My big take always is that yes, VMware customers are starting to experiment with DPUs. The main reasons for this are that with the software-defined datacenter, a larger and larger percentage of CPU capacity is being used by infrastructure services (software-defined storage, networking, etc.), and by offloading these services, it frees up the core CPUs to perform their computational services while giving better isolation between the workload and infrastructure.
Take 4: NVMe/TCP
Both Dell and VMware announced a week before VMworld that they are throwing their weight behind NVMe/TCP protocol to transfer remote NVMe devices to servers. Currently there are a half dozen different remote NVMe protocols. One of the huge advantages NVMe/TCP has over the others is that it uses the networking hardware already in datacenters, and it is currently being used by some of the major cloud providers. With VMware and Dell both supporting NVMe/TCP, it will become the standard for the datacenter. In session MCL2766S they showed three demos of NVMe/TCP including a Dell PowerStore system running ESXi using it. With NVMe/TCP NVMe, storage is presented to the ESXi host using a storage adapter just like one would see for an iSCSI target or other storage adapters.
Take 5: Provisioning VM through K8S
In the session (APP1564) VMware discussed how it will allow provisioning full VMs using Kubernetes APIs to deploy, configure and manage them. By doing this, developers and other consumers of virtual machines can bypass the vSphere administrator and deploy them programmatically. This will be done using VM Service, which extends K8S to support the creation and management of VMs. This is a community-first development project and they are looking for community involvement, so if this is appealing, you could help shape the roadmap for it.
Bonus: Horizon Troubleshooting
I had the opportunity to do a session with Trentent Tye titled EUS3057S - Top 5 End-User Challenges and How ControlUp Can Help You Solve Them. In this session, which was sponsored by my employer, ControlUp, we showed how to monitor and solve five of the most challenging Horizon problems. We covered the usual suspects such as slow logins and noisy neighbors, but the one issue that we really wanted to dig into -- and one that is the current bane of administrators -- was how to diagnose issues with the client that connects to the remote desktops and applications. To create an environment that limited the Wi-Fi signal, we placed a laptop in a microwave oven. Then with a little egging on by Trentent, I decided to see what happens when you turn on the microwave!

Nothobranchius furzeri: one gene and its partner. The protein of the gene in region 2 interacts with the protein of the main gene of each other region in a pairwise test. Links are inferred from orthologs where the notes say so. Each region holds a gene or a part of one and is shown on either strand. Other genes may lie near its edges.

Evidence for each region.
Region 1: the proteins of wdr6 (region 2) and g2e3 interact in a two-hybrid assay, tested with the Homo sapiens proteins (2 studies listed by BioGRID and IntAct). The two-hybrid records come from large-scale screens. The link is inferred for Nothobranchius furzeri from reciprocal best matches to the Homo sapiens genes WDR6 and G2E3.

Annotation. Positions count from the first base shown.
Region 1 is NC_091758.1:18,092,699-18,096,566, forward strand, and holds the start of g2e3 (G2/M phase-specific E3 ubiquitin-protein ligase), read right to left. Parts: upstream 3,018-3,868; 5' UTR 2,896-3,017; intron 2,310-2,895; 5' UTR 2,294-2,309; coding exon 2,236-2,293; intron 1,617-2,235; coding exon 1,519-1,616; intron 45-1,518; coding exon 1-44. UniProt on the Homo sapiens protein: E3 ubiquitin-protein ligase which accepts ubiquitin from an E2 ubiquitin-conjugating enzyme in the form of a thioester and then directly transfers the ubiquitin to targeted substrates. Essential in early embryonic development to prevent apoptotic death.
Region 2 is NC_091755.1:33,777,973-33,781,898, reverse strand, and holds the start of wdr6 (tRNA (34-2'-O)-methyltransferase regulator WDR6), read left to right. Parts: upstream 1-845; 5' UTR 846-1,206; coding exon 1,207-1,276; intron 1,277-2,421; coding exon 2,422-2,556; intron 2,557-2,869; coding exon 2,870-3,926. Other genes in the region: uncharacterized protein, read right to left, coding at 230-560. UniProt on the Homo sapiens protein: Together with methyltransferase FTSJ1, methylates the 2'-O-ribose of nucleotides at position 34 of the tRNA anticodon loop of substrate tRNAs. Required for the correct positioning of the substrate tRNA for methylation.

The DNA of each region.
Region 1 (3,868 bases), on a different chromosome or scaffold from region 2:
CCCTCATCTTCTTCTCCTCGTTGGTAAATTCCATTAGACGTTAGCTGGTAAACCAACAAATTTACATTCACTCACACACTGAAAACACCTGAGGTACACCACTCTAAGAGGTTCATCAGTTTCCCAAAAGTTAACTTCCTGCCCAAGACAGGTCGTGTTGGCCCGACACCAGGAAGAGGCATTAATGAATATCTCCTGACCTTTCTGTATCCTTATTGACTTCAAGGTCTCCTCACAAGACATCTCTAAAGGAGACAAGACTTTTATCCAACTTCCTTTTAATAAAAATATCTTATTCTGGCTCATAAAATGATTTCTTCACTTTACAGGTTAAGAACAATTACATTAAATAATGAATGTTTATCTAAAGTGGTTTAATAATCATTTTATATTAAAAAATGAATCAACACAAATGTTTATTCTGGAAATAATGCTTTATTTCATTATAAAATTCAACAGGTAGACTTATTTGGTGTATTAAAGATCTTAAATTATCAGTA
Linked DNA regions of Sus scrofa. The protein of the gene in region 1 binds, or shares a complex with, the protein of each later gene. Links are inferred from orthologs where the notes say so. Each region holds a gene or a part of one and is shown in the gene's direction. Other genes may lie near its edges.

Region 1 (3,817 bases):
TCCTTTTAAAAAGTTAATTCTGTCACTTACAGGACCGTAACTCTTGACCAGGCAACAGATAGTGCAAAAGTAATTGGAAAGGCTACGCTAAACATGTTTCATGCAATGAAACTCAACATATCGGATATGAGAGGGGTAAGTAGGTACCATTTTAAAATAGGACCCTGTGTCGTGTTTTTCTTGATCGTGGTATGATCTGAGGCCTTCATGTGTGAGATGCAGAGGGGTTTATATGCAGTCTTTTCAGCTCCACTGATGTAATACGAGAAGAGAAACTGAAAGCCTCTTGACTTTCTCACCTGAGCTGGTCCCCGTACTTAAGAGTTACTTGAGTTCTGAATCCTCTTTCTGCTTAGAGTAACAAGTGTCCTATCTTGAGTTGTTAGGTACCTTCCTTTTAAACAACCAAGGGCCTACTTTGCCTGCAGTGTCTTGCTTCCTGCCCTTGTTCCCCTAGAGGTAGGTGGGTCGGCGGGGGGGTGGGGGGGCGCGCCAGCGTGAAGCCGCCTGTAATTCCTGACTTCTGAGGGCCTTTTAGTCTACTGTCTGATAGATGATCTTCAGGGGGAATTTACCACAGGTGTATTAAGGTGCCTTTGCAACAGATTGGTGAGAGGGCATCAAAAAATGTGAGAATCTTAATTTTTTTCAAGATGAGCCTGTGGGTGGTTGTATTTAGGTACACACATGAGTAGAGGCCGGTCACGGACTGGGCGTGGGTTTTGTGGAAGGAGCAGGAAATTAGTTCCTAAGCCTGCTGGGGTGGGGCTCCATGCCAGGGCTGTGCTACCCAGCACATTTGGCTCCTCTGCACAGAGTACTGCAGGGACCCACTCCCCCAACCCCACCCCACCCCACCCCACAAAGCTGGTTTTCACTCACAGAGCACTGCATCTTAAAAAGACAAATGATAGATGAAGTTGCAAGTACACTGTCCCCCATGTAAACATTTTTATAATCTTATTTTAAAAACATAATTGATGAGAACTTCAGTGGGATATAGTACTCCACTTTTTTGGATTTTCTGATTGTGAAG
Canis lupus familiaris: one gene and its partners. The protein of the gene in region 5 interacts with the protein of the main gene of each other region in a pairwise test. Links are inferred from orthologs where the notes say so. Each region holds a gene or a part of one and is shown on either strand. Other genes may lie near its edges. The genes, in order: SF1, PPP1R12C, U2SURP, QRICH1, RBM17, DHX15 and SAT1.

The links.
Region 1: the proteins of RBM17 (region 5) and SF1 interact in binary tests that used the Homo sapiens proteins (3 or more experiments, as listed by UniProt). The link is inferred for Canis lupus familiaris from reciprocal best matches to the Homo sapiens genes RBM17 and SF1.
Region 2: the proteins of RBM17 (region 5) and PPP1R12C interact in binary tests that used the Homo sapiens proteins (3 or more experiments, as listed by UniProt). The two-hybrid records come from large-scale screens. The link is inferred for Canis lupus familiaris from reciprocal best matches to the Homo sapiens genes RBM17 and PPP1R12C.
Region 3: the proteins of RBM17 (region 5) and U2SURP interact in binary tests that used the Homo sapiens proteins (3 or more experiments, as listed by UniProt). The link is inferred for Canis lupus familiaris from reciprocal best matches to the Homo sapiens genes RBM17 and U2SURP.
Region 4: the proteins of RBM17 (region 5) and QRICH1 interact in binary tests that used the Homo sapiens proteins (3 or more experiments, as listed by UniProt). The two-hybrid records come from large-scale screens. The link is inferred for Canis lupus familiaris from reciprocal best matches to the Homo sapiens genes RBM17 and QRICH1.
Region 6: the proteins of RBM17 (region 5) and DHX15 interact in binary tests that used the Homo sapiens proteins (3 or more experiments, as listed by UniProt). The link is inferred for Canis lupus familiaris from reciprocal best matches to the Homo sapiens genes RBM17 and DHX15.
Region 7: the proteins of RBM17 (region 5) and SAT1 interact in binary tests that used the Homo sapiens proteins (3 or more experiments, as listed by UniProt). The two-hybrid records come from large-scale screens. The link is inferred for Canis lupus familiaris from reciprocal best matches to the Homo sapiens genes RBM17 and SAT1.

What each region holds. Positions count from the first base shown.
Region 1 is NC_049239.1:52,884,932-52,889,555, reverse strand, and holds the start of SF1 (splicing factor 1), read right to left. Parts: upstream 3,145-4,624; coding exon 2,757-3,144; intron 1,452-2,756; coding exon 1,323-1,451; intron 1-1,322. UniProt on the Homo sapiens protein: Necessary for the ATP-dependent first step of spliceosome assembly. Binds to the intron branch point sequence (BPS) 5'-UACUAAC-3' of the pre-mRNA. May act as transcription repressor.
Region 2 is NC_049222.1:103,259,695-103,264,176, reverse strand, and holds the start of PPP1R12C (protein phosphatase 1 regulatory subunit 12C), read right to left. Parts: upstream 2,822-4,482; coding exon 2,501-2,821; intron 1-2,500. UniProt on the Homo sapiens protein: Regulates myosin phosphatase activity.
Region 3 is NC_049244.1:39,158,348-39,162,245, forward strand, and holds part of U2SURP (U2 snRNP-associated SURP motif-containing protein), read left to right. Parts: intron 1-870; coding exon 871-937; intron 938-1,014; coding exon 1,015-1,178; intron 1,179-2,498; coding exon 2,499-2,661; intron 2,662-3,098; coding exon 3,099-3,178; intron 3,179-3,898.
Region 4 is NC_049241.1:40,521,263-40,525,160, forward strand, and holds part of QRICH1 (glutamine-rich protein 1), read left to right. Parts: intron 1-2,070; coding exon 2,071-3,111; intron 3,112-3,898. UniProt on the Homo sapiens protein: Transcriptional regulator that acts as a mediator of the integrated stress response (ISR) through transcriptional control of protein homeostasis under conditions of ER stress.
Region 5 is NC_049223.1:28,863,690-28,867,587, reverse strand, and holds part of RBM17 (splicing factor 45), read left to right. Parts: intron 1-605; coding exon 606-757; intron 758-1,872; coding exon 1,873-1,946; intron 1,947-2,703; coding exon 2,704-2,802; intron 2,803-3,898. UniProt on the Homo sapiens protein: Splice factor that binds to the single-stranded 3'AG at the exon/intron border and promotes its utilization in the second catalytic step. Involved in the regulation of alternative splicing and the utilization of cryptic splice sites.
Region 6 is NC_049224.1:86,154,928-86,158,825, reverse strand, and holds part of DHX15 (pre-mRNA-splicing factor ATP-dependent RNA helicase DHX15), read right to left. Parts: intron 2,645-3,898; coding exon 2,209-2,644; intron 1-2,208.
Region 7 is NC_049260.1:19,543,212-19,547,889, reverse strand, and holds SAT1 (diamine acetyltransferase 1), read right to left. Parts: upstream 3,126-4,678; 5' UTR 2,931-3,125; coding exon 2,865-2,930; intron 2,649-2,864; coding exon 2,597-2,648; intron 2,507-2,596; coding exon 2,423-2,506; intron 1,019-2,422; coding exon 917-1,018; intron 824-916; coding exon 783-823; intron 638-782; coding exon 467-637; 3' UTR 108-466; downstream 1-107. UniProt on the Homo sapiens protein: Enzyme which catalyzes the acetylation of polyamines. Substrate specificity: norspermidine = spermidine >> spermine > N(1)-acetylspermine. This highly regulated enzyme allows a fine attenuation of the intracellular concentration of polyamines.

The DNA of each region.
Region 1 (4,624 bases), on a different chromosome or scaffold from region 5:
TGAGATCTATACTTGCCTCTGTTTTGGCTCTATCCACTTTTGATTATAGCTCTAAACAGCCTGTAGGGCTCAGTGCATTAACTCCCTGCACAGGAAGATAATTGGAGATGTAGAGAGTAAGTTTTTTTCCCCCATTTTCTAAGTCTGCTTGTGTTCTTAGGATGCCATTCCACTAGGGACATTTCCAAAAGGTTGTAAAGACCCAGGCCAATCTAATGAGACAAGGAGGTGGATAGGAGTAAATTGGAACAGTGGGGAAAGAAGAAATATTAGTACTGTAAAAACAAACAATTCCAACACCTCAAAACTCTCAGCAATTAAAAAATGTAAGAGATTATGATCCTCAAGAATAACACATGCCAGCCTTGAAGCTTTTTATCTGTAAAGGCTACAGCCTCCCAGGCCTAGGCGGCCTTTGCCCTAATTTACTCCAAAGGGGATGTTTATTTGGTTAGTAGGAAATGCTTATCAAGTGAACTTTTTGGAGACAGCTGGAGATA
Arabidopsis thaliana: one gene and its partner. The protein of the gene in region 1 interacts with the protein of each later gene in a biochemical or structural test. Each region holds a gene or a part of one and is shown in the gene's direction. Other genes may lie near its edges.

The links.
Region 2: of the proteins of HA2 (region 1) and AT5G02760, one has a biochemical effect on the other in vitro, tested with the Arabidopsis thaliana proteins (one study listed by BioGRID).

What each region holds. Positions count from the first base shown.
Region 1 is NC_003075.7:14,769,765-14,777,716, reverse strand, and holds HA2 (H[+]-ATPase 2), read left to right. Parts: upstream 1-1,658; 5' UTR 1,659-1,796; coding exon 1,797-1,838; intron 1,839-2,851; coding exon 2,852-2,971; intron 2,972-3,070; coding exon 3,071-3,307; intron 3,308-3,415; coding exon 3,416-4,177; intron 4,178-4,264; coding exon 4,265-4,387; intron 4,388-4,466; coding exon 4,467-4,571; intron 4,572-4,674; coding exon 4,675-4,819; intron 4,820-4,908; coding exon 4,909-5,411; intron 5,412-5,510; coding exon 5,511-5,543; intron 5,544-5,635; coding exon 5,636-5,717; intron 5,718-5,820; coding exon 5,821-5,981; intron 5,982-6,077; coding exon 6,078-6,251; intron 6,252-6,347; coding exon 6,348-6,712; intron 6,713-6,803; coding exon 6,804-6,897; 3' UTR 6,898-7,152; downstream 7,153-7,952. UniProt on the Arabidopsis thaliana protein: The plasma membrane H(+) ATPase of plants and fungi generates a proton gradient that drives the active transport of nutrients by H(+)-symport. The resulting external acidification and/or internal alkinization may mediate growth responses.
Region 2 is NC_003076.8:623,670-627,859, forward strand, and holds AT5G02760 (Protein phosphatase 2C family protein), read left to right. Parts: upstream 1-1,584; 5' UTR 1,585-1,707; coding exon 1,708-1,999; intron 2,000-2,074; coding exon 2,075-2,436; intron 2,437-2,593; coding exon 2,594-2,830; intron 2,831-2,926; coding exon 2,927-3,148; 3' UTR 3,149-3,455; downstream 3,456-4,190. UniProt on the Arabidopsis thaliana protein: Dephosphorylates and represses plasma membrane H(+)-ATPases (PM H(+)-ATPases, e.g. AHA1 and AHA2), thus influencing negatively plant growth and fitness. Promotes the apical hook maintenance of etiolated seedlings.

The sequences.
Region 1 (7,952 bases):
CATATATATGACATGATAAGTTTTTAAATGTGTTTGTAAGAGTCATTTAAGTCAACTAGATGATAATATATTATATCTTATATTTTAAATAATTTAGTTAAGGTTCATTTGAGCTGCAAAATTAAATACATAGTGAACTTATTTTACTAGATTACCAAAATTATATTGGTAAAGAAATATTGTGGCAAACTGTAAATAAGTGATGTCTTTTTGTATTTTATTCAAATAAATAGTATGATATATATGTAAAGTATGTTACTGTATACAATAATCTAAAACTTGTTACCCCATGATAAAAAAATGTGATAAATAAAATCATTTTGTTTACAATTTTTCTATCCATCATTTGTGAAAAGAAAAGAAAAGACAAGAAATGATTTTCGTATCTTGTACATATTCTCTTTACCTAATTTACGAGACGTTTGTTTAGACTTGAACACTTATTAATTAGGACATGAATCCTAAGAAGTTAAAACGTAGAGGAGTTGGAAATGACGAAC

Be sure to see the session to see what happened. BTW, VMware announced that it would be reselling two of ControlUp's new solutions; Remote DX, which monitors a Horizon client and Scoutbees, which monitors the availability of Horizon network resources such as UAG, remote desktops and applications. We demonstrated both of them in this session.
I am a little leery about "attending" virtual conferences such as these as I feel that the personal interactions play such a big part of the experience and pre-recorded sessions can lose a lot of the magic of having a live audience. As a virtual attended it was nice to view many of the sessions on my timeline and not worry about having to get a seat in a popular session. VMworld will be held in-person next year in San Francisco at the end of August.
About the Author
Tom Fenton has a wealth of hands-on IT experience gained over the past 25 years in a variety of technologies, with the past 15 years focusing on virtualization and storage. He currently works as a Technical Marketing Manager for ControlUp. He previously worked at VMware as a Senior Course Developer, Solutions Engineer, and in the Competitive Marketing group. He has also worked as a Senior Validation Engineer with The Taneja Group, where he headed the Validation Service Lab and was instrumental in starting up its vSphere Virtual Volumes practice. He's on Twitter @vDoppler.